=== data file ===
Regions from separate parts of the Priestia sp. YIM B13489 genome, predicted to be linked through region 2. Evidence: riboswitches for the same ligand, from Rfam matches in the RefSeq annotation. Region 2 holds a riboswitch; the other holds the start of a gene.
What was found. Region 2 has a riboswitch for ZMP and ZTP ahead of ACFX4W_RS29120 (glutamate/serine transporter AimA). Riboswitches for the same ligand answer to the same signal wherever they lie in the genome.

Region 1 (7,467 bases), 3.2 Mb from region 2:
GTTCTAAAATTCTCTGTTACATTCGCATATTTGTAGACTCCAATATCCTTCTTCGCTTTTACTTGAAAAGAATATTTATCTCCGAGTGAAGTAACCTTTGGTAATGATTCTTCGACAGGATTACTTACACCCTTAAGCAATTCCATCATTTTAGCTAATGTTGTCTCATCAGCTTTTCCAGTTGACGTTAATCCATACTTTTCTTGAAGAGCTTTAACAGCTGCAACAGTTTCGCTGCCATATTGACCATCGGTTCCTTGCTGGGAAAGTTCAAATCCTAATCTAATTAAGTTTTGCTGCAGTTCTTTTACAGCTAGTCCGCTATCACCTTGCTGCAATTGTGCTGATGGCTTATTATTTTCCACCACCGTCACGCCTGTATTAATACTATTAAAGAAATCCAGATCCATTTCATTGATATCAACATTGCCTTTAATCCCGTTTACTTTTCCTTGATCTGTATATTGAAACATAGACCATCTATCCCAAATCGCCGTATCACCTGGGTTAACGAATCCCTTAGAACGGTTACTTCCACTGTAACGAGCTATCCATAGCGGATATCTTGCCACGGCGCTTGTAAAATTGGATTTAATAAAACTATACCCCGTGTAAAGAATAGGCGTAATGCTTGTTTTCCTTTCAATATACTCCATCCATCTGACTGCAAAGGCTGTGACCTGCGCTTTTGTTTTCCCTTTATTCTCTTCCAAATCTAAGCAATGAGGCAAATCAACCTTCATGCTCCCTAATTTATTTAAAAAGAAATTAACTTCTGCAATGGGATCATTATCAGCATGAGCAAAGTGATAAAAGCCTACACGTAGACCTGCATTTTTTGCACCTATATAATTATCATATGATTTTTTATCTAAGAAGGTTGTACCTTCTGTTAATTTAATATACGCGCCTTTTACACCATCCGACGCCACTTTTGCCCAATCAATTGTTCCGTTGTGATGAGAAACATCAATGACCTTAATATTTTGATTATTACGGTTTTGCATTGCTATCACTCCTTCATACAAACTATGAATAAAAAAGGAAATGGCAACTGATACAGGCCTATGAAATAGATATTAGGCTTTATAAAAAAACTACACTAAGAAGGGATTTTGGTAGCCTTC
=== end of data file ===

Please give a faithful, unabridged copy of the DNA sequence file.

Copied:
Regions from separate parts of the Priestia sp. YIM B13489 genome, predicted to be linked through region 2. Evidence: riboswitches for the same ligand, from Rfam matches in the RefSeq annotation. Region 2 holds a riboswitch; the other holds the start of a gene.
What was found. Region 2 has a riboswitch for ZMP and ZTP ahead of ACFX4W_RS29120 (glutamate/serine transporter AimA). Riboswitches for the same ligand answer to the same signal wherever they lie in the genome.

Region 1 (7,467 bases), 3.2 Mb from region 2:
GTTCTAAAATTCTCTGTTACATTCGCATATTTGTAGACTCCAATATCCTTCTTCGCTTTTACTTGAAAAGAATATTTATCTCCGAGTGAAGTAACCTTTGGTAATGATTCTTCGACAGGATTACTTACACCCTTAAGCAATTCCATCATTTTAGCTAATGTTGTCTCATCAGCTTTTCCAGTTGACGTTAATCCATACTTTTCTTGAAGAGCTTTAACAGCTGCAACAGTTTCGCTGCCATATTGACCATCGGTTCCTTGCTGGGAAAGTTCAAATCCTAATCTAATTAAGTTTTGCTGCAGTTCTTTTACAGCTAGTCCGCTATCACCTTGCTGCAATTGTGCTGATGGCTTATTATTTTCCACCACCGTCACGCCTGTATTAATACTATTAAAGAAATCCAGATCCATTTCATTGATATCAACATTGCCTTTAATCCCGTTTACTTTTCCTTGATCTGTATATTGAAACATAGACCATCTATCCCAAATCGCCGTATCACCTGGGTTAACGAATCCCTTAGAACGGTTACTTCCACTGTAACGAGCTATCCATAGCGGATATCTTGCCACGGCGCTTGTAAAATTGGATTTAATAAAACTATACCCCGTGTAAAGAATAGGCGTAATGCTTGTTTTCCTTTCAATATACTCCATCCATCTGACTGCAAAGGCTGTGACCTGCGCTTTTGTTTTCCCTTTATTCTCTTCCAAATCTAAGCAATGAGGCAAATCAACCTTCATGCTCCCTAATTTATTTAAAAAGAAATTAACTTCTGCAATGGGATCATTATCAGCATGAGCAAAGTGATAAAAGCCTACACGTAGACCTGCATTTTTTGCACCTATATAATTATCATATGATTTTTTATCTAAGAAGGTTGTACCTTCTGTTAATTTAATATACGCGCCTTTTACACCATCCGACGCCACTTTTGCCCAATCAATTGTTCCGTTGTGATGAGAAACATCAATGACCTTAATATTTTGATTATTACGGTTTTGCATTGCTATCACTCCTTCATACAAACTATGAATAAAAAAGGAAATGGCAACTGATACAGGCCTATGAAATAGATATTAGGCTTTATAAAAAAACTACACTAAGAAGGGATTTTGGTAGCCTTC